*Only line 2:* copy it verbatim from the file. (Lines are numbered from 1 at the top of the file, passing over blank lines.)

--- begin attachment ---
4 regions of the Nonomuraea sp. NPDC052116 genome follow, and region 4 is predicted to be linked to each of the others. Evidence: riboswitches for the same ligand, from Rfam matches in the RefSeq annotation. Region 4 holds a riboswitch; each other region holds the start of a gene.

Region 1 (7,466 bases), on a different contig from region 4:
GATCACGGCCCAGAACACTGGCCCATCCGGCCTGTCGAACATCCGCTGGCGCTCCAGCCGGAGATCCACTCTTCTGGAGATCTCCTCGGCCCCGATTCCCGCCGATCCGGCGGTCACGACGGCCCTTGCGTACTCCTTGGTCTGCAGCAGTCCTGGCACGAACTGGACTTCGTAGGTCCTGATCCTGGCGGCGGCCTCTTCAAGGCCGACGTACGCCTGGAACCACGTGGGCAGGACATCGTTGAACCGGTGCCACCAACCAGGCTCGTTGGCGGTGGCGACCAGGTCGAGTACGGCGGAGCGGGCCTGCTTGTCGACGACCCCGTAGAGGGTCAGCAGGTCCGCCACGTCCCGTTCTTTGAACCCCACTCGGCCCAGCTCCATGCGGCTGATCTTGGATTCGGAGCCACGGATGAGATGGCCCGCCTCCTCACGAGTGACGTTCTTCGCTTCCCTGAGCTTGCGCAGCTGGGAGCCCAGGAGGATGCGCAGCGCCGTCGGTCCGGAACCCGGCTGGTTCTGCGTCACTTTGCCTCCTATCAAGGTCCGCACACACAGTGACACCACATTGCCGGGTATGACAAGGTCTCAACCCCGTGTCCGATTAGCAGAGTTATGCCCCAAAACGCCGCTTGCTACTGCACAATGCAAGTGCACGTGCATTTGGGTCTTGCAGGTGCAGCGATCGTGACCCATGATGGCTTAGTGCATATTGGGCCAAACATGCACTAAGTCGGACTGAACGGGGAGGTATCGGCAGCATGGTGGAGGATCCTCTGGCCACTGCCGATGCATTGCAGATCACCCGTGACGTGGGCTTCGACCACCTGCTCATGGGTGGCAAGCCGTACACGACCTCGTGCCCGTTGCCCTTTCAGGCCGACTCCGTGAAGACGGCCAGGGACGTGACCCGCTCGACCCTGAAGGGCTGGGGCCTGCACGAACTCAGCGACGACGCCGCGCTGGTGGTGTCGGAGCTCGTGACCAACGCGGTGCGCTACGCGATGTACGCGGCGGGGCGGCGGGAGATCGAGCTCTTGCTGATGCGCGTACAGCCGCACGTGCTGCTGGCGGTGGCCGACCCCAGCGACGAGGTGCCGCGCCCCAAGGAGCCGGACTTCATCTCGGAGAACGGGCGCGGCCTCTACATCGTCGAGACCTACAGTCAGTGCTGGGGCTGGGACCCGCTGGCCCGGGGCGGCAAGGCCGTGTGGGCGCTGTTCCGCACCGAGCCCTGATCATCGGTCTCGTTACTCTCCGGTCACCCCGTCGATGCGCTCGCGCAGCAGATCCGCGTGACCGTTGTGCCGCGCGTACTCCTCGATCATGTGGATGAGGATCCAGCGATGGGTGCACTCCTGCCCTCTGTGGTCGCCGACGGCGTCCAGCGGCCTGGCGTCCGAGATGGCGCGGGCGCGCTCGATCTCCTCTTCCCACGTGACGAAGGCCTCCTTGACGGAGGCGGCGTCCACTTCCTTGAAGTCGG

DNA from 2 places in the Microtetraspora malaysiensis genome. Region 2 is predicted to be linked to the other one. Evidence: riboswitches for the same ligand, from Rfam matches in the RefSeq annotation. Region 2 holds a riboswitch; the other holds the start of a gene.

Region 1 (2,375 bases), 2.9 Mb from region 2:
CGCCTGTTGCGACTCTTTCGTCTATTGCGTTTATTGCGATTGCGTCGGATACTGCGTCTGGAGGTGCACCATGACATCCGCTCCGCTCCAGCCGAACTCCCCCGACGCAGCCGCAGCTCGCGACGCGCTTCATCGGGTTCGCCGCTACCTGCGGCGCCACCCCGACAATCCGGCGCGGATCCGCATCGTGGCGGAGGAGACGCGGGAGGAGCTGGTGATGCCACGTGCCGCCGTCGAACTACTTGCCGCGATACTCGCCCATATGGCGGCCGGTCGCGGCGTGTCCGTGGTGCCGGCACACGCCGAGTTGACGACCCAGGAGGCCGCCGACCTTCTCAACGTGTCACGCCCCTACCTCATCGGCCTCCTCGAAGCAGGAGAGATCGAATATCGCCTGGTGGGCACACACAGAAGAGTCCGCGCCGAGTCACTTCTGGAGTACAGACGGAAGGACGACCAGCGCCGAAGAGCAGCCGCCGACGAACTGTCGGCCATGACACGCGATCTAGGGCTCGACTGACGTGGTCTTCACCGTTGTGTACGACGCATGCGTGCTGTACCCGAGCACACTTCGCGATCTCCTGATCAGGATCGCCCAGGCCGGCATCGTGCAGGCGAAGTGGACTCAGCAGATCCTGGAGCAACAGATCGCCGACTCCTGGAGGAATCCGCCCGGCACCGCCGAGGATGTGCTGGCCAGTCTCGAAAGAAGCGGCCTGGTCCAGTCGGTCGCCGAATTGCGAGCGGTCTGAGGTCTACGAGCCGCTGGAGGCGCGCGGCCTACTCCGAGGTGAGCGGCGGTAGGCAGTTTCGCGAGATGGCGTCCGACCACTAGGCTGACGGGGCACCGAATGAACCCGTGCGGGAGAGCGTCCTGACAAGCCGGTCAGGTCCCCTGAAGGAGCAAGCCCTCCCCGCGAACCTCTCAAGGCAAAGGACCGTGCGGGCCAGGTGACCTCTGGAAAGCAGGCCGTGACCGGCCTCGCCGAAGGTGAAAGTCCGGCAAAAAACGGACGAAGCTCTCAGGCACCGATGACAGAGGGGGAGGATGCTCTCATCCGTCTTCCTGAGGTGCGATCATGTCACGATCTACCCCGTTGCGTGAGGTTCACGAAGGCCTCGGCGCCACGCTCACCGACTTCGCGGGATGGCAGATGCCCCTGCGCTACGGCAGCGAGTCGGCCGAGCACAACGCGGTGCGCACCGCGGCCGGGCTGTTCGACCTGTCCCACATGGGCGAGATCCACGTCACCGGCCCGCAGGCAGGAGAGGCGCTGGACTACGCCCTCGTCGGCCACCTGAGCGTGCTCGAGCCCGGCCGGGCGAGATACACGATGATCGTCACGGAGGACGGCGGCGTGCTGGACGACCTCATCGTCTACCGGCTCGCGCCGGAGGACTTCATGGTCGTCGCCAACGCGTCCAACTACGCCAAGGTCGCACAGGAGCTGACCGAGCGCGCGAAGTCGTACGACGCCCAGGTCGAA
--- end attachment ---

Region 1 (7,466 bases), on a different contig from region 4: